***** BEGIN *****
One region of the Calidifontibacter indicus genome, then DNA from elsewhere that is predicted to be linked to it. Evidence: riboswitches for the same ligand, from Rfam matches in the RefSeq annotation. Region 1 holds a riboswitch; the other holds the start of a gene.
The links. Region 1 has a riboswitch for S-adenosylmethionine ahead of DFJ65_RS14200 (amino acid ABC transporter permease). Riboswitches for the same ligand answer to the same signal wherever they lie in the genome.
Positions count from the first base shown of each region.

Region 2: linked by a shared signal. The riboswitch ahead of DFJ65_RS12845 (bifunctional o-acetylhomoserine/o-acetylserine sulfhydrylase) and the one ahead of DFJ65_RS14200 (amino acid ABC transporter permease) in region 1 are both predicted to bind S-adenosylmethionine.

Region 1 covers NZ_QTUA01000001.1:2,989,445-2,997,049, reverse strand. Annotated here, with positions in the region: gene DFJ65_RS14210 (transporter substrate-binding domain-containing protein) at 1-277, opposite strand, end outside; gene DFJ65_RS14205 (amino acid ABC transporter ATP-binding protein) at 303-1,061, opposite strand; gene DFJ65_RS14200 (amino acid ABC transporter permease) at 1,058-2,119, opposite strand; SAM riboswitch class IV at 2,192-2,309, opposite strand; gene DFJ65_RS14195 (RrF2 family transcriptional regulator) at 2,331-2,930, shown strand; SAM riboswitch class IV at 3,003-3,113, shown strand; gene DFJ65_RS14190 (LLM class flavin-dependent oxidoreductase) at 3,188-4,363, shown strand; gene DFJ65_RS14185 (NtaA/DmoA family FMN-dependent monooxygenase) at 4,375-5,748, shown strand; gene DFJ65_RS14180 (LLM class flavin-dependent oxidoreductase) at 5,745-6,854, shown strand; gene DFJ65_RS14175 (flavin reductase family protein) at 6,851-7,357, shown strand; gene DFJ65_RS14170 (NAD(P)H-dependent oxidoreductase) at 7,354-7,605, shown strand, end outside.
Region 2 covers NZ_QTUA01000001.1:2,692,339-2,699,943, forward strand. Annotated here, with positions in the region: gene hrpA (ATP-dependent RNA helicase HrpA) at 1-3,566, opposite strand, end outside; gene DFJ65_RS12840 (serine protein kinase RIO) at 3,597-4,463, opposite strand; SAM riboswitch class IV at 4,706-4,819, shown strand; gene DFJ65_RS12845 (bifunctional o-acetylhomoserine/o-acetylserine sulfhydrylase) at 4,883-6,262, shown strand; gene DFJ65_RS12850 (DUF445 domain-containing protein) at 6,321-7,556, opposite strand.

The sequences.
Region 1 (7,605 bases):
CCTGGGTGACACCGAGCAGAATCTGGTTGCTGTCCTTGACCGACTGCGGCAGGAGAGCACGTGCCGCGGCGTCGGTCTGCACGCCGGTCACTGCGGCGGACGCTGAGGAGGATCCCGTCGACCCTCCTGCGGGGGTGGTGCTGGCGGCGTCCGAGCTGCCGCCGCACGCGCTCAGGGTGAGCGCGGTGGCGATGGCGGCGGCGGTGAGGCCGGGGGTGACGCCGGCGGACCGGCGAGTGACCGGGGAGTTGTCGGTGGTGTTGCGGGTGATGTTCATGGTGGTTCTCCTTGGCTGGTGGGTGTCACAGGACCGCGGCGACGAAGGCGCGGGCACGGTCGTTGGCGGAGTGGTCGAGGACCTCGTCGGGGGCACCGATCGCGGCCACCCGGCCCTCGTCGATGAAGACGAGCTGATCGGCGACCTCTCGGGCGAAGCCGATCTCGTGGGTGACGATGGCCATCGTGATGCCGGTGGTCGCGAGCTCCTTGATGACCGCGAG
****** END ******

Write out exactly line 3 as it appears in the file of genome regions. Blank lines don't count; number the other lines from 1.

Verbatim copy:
Positions count from the first base shown of each region.